The parties cba provides that before contracting certain work the Postal Service must weigh a number of factors, including public interest, cost, efficiency, availability of equipment, and qualifications of employees.
Rejecting the position taken by the USPS that as long as it considered these factors it could contract work even if the cost of doing so is greater than keeping the work in house, Arbitrator Goldberg concluded that:
the Contracting MOU states:
It is understood that if the service can be performed at a cost equal to or less than that of conntract service, when a fair comparison is made of all reasonable costs, the work will be performed in-house.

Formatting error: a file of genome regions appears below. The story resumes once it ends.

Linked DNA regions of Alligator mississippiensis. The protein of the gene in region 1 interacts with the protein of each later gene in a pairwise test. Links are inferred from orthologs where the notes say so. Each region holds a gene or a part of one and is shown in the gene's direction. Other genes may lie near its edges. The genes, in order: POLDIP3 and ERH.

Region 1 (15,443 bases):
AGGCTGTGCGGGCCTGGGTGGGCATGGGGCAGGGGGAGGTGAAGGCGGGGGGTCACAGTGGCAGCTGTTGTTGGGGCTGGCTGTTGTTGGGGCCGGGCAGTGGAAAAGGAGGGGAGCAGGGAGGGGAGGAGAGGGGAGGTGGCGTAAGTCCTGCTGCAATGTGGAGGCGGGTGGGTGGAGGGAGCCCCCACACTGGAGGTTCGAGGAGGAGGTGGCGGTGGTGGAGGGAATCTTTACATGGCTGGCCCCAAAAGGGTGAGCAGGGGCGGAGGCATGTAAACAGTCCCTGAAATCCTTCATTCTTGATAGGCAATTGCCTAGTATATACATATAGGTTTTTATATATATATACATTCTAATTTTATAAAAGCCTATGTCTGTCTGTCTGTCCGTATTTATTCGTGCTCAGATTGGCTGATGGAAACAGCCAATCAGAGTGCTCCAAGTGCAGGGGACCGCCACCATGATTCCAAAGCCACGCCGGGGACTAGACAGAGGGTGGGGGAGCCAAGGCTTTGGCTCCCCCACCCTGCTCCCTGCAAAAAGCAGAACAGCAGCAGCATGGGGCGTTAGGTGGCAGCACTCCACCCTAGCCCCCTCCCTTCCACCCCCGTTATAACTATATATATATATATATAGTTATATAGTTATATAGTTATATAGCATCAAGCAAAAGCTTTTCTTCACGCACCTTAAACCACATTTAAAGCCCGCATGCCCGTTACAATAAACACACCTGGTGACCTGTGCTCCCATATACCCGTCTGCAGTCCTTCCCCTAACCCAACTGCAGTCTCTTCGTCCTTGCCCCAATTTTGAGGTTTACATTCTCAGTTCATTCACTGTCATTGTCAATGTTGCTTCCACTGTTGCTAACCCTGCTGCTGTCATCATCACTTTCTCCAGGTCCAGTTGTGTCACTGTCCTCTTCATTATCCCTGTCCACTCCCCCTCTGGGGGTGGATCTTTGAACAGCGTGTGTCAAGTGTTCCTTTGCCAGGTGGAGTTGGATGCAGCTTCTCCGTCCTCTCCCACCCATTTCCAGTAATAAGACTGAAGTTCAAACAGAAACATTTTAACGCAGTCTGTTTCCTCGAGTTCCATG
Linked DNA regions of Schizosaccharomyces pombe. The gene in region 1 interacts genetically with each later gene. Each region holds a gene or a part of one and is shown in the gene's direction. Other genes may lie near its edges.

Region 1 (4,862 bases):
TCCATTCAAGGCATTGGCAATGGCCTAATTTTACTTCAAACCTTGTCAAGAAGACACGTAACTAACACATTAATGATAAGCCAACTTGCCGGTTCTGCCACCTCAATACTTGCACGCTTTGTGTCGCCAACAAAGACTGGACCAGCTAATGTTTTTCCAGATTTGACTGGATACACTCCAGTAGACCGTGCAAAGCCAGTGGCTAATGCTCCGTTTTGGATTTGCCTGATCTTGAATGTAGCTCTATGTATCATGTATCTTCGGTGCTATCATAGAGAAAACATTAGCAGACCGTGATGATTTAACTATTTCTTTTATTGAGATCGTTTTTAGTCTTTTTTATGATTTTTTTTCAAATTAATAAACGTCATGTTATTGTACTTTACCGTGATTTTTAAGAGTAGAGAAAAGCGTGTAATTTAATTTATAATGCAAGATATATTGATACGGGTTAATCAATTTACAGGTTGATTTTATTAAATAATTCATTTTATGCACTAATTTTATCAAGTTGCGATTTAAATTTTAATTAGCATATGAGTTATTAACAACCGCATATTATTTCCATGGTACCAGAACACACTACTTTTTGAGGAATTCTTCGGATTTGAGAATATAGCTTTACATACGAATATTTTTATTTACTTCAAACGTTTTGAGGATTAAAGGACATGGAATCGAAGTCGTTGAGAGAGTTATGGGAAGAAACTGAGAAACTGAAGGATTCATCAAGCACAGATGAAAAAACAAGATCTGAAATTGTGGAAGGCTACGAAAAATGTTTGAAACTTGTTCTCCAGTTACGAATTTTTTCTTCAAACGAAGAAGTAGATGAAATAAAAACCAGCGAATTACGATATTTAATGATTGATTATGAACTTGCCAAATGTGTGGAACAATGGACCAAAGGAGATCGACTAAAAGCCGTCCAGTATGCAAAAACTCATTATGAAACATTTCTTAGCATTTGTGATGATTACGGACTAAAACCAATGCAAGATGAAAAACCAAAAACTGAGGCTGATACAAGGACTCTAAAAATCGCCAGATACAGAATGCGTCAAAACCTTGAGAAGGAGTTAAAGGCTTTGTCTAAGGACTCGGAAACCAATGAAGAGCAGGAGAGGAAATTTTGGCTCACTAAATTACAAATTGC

The Postal Service can no longer justify contracting out work that would be less expensive to keep in house on the ground that it has given due consideration to cost as well as the other Article 32.1 or 32.2 factors. To be sure, each of those factors must be considered, but If factors other than cost do not rule out keeping work in house, and the cost of keeping work in house would be less than contracting out, both the text and the bargaining history of the Contracting MOU require that the work be kept in house.
The APWU reports on the case, Landmark Arbitration Award Reshapes California PVS Subcontracting, and links to Arbitrator Goldberg's award here.